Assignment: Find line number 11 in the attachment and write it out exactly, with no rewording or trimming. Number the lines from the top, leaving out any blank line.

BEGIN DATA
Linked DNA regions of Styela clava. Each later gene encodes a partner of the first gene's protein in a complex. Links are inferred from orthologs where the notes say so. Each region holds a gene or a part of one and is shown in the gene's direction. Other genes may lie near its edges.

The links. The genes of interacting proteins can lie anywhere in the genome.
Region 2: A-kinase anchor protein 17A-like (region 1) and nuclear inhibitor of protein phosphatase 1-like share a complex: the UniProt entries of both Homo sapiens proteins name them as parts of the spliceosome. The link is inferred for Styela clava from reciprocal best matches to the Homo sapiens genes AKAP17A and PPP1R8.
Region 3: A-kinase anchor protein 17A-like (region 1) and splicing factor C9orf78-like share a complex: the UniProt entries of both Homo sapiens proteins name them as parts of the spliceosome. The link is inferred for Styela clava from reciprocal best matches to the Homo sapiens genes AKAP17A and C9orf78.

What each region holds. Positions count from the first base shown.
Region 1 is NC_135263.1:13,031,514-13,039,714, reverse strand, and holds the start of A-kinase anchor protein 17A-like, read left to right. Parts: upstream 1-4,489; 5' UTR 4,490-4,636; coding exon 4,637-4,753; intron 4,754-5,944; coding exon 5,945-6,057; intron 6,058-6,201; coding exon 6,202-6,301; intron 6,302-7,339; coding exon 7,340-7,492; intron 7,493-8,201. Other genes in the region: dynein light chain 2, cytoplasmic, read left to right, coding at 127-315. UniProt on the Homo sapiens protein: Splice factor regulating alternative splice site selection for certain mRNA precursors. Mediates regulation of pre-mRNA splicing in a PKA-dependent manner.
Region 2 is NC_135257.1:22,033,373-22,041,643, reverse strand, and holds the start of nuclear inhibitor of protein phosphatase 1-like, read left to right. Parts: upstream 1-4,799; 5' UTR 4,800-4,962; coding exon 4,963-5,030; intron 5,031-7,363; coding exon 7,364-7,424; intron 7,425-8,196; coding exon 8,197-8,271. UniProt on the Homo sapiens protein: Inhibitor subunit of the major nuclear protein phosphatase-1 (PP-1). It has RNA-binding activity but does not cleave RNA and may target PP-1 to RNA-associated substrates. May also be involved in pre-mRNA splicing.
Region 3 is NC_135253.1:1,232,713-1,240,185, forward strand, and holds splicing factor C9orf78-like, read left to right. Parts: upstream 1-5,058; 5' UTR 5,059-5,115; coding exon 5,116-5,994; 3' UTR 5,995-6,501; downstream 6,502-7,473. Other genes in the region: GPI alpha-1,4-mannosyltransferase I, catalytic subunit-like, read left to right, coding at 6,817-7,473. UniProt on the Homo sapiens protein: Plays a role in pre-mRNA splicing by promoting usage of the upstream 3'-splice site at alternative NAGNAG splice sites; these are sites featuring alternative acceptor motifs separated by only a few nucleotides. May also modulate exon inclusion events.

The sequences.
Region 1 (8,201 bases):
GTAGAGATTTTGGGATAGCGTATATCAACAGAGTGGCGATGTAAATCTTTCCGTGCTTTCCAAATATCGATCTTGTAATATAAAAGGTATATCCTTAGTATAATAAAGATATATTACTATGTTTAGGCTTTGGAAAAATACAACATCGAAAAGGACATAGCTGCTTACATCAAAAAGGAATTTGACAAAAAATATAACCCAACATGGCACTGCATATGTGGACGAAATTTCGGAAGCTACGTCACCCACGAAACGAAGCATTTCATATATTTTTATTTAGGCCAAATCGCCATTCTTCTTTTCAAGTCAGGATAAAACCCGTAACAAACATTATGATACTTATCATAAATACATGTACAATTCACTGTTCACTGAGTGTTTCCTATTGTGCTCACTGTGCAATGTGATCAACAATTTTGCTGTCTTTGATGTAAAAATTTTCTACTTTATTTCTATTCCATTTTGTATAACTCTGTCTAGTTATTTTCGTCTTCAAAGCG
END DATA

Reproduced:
GTAGAGATTTTGGGATAGCGTATATCAACAGAGTGGCGATGTAAATCTTTCCGTGCTTTCCAAATATCGATCTTGTAATATAAAAGGTATATCCTTAGTATAATAAAGATATATTACTATGTTTAGGCTTTGGAAAAATACAACATCGAAAAGGACATAGCTGCTTACATCAAAAAGGAATTTGACAAAAAATATAACCCAACATGGCACTGCATATGTGGACGAAATTTCGGAAGCTACGTCACCCACGAAACGAAGCATTTCATATATTTTTATTTAGGCCAAATCGCCATTCTTCTTTTCAAGTCAGGATAAAACCCGTAACAAACATTATGATACTTATCATAAATACATGTACAATTCACTGTTCACTGAGTGTTTCCTATTGTGCTCACTGTGCAATGTGATCAACAATTTTGCTGTCTTTGATGTAAAAATTTTCTACTTTATTTCTATTCCATTTTGTATAACTCTGTCTAGTTATTTTCGTCTTCAAAGCG